Astronaut Alexander Gerst has shared incredible pictures of Hurricane Gonzalo as the huge storm bears down on Bermuda.
The powerful Category 3 storm could raise coastal seas as much as 10 feet (3 metres).
Gonzalo has already begun to pound Bermuda with wind and heavy surf, bearing down on the tiny British territory.
The storm was centered about 100 miles (165 kilometres) south-southwest of Bermuda this afternoon with top sustained winds of 125 mph (205 kph), according to the US National Hurricane Centre in Miami.
Gonzalo's eye is expected to pass close enough to be considered a direct hit.
The first Russian female to work on board the International Space Station has safely docked with the rest of her crew.
Elena Serova, a 38-year-old trained as space industry engineer, was only the fourth Russian woman in history to fly into space. She will also be the first Russian woman to work aboard the ISS, whose first component was launched in 1998.
After seven years of hard training as a cosmonaut, Serova said in an interview that she had long dreamed about proving that Russian women are able to return to space flights.
Her predecessor, Elena Kondakova, made her second - and last - flight to the Russian space station Mir in 1997 as part of a NASA space shuttle crew.
A US-Russian space crew has blasted off successfully for the International Space Station.
The Russian Soyuz spacecraft lifted off as scheduled from the Russian-leased Baikonur launch facility in Kazakhstan. It was carrying Nasa astronaut Barry Wilmore along with Russians Alexander Samokutyaev and Elena Serova for a six-month stint at the station.
Ms Serova is the first Russian woman to fly to space since 1997, and the fourth woman in the history of the Soviet and Russian space programmes. Valentina Tereshkova became the first woman in space in 1963.
An American astronaut has shared videos capturing the breathtaking views of Earth from space.
International Space Station flight engineer Reid Wiseman has been posting timelapse videos taken from aboard the station.
Take a look yourself.
American astronaut Reid Wiseman has tweeted a photo of the UK as seen from the International Space station.
The snapshot shows part of southern Wales near Dale in Pembrokeshire, although the American flight engineer, who has been on the ISS since late May, claims it is a picture of England.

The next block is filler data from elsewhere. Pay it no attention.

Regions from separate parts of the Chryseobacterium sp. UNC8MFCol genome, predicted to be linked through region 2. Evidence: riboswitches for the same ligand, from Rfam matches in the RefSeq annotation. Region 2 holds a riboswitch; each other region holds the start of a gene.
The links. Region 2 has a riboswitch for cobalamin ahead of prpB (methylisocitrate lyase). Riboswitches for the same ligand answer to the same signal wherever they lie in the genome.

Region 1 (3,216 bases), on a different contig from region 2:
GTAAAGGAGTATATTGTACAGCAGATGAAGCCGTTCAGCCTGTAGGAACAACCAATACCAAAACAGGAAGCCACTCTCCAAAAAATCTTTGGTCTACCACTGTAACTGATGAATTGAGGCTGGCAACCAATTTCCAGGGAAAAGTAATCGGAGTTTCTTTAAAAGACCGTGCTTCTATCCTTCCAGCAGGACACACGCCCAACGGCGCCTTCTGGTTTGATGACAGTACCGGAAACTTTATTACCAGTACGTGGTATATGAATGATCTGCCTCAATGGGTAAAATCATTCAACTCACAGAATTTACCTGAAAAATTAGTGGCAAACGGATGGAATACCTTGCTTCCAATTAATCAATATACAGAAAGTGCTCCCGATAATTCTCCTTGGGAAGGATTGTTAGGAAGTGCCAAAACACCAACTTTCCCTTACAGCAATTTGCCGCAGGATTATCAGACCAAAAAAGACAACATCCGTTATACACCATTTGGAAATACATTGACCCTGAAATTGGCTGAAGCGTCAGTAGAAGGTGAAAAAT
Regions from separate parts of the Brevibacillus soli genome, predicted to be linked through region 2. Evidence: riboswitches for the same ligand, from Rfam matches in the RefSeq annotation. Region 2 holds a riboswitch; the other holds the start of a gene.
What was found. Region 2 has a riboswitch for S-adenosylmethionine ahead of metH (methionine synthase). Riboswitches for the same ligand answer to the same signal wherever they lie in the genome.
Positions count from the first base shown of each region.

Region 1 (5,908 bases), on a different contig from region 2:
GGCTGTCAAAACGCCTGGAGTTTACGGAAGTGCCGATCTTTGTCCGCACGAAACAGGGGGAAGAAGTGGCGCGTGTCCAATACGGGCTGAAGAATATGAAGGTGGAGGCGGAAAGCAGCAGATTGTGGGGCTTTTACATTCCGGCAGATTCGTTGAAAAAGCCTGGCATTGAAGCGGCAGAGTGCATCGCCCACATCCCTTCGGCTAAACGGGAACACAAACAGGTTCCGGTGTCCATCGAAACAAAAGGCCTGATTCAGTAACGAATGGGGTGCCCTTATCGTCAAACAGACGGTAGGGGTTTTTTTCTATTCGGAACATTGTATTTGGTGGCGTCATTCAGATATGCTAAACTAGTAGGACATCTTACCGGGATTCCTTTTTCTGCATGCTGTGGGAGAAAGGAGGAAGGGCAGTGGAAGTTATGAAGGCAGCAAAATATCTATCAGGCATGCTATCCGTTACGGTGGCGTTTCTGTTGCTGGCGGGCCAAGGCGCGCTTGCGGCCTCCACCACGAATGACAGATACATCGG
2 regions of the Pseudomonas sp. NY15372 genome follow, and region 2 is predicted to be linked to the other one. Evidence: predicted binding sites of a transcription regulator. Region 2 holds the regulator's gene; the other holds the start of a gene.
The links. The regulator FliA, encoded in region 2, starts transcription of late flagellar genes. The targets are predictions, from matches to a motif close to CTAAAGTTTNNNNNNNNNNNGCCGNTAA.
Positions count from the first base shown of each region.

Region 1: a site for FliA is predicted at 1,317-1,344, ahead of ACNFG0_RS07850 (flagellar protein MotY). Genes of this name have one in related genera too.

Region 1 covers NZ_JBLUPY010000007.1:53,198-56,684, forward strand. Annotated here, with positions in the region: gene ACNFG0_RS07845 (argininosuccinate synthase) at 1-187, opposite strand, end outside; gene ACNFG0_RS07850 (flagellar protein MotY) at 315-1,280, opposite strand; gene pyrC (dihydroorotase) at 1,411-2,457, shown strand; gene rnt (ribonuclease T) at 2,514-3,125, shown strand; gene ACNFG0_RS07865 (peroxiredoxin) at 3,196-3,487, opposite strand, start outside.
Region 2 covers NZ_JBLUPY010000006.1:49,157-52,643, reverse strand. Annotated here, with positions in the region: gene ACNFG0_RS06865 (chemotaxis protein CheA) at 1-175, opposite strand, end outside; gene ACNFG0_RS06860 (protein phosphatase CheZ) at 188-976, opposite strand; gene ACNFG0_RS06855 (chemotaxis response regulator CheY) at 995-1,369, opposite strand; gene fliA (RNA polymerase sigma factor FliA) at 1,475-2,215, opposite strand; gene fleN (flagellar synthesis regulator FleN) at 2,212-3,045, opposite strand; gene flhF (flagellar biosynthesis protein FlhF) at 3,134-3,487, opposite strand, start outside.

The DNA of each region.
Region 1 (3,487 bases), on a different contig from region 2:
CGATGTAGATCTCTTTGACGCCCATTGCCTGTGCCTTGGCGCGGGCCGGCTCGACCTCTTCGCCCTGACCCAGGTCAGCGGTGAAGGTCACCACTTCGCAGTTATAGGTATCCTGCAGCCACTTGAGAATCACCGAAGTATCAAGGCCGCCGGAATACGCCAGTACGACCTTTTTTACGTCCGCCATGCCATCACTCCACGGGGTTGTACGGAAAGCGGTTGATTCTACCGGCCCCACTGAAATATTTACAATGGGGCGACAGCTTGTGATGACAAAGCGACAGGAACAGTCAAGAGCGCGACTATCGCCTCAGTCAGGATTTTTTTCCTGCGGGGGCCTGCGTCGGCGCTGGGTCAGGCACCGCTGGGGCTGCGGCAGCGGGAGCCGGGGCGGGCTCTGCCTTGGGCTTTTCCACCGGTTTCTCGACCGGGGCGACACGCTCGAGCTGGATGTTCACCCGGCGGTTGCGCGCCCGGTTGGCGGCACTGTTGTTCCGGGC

Nasa astronaut Reid Wiseman took this picture from the International Space Station of Super Typhoon Neoguri as it headed towards Japan:
The International Space Station crew have got into the World Cup spirit, by holding a zero gravity kick-about 155 miles above the Earths surface.
Commander Steve Swanson along with astronauts Reid Wiseman and Alexander Gerst are seen volleying and saving the ball in their living quarters to show their support.
The video obtained from NASA TV contains no sound.
NASA astronaut Rick Mastracchio took a break from orbiting the globe on the International Space Station to deliver an address to students graduating from his former place of study, Connecticut University.
Mr Mastracchio hovered between two space suits and spun upside down several times during the pre-recorded address for the 400 graduates and a crowd of about 5,000 at the university.
Mr Mastracchio is an active Twitter user, and has posted out-of-this-world selfies while carrying out work on the space station.
The International Space Station has been photographed soaring over England by cameraman Peter Rossiter.
Stargazers in the UK have been glued to the skies this winter to see the ISS orbiting above.
With clear skies the best times to see the man-made object should be between 9.04pm and 10.40pm.
A computer breakdown at the International Space Station may require a spacewalk by astronauts.
Nasa said a back-up computer on the outside of the orbiting lab was not responding to commands.
The main computer, called an MDM or multiplexer-demultiplexer, is working and the six-man crew is in no danger. But the computers control some robotic functions that would be needed for next week's planned visit by a private SpaceX supply ship.
Mission Control will decide shortly as to whether the computer can be repaired or must be replaced.